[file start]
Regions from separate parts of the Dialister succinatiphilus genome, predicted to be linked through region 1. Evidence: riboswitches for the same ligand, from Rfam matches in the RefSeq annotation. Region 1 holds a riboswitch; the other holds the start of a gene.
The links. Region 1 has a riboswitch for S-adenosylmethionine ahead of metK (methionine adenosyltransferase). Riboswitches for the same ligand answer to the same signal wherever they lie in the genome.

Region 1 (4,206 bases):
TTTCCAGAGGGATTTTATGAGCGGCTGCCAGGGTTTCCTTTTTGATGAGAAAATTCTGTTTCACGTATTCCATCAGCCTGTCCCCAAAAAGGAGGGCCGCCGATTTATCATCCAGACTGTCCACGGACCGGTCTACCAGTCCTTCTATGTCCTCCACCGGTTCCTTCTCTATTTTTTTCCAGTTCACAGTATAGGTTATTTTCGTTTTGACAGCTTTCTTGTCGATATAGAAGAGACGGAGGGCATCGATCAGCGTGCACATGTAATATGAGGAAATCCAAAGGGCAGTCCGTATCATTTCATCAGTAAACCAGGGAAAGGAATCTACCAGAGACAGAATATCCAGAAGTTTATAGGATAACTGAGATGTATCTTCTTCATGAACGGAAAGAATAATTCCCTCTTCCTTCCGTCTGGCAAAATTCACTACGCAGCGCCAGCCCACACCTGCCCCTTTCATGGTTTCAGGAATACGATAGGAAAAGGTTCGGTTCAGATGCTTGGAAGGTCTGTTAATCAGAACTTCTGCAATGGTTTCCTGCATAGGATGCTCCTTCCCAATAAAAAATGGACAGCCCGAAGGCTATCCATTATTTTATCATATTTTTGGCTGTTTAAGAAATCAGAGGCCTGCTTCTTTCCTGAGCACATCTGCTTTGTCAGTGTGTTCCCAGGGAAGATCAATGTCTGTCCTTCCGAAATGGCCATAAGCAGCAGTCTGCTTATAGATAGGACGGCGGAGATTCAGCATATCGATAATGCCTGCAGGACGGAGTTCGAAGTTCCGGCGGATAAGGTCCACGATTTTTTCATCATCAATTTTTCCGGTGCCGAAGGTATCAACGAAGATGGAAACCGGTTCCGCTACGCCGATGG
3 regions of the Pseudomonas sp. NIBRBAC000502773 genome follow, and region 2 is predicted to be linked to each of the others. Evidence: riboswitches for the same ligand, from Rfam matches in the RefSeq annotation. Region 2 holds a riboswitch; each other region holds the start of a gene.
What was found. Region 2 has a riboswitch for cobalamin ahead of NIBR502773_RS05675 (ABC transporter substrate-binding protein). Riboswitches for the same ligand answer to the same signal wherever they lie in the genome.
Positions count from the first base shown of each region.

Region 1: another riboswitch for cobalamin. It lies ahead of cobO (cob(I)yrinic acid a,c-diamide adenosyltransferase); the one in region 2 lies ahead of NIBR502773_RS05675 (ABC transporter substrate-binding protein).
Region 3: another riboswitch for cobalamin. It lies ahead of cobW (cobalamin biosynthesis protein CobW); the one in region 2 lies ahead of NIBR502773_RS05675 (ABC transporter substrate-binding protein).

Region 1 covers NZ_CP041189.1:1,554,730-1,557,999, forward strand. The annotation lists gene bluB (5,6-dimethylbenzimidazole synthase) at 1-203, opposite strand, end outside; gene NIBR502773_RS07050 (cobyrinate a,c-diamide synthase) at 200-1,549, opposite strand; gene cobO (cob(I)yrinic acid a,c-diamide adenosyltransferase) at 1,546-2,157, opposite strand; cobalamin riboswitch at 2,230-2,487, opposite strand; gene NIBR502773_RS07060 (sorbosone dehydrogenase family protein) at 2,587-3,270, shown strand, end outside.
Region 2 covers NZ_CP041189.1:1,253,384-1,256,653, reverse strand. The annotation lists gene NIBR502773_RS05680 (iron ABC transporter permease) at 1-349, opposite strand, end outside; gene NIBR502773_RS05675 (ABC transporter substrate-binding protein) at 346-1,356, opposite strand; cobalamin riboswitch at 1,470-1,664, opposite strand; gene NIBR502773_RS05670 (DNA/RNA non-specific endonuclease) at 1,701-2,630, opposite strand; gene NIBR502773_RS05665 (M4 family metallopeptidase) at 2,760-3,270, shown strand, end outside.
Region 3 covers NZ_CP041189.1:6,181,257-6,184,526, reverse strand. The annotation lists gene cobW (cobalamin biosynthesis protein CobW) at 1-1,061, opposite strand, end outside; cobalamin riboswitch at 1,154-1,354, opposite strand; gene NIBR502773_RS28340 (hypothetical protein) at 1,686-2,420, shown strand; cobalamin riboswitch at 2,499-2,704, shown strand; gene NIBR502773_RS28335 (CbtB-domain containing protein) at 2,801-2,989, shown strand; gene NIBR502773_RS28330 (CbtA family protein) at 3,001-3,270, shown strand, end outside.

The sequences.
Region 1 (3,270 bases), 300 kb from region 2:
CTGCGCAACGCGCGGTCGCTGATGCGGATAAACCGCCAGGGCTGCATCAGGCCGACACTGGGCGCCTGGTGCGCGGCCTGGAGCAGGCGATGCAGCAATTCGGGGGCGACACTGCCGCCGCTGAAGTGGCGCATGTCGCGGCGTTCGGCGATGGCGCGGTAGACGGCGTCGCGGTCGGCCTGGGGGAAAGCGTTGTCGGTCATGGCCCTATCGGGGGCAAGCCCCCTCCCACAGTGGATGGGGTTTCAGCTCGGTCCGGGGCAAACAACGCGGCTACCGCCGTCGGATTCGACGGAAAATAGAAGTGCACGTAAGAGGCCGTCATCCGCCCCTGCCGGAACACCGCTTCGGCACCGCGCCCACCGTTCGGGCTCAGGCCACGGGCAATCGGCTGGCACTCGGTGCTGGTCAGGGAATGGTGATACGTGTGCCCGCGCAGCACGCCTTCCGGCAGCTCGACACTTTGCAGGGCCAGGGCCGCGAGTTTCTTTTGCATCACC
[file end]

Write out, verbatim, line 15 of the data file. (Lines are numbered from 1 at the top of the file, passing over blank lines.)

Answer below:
CTGCGCAACGCGCGGTCGCTGATGCGGATAAACCGCCAGGGCTGCATCAGGCCGACACTGGGCGCCTGGTGCGCGGCCTGGAGCAGGCGATGCAGCAATTCGGGGGCGACACTGCCGCCGCTGAAGTGGCGCATGTCGCGGCGTTCGGCGATGGCGCGGTAGACGGCGTCGCGGTCGGCCTGGGGGAAAGCGTTGTCGGTCATGGCCCTATCGGGGGCAAGCCCCCTCCCACAGTGGATGGGGTTTCAGCTCGGTCCGGGGCAAACAACGCGGCTACCGCCGTCGGATTCGACGGAAAATAGAAGTGCACGTAAGAGGCCGTCATCCGCCCCTGCCGGAACACCGCTTCGGCACCGCGCCCACCGTTCGGGCTCAGGCCACGGGCAATCGGCTGGCACTCGGTGCTGGTCAGGGAATGGTGATACGTGTGCCCGCGCAGCACGCCTTCCGGCAGCTCGACACTTTGCAGGGCCAGGGCCGCGAGTTTCTTTTGCATCACC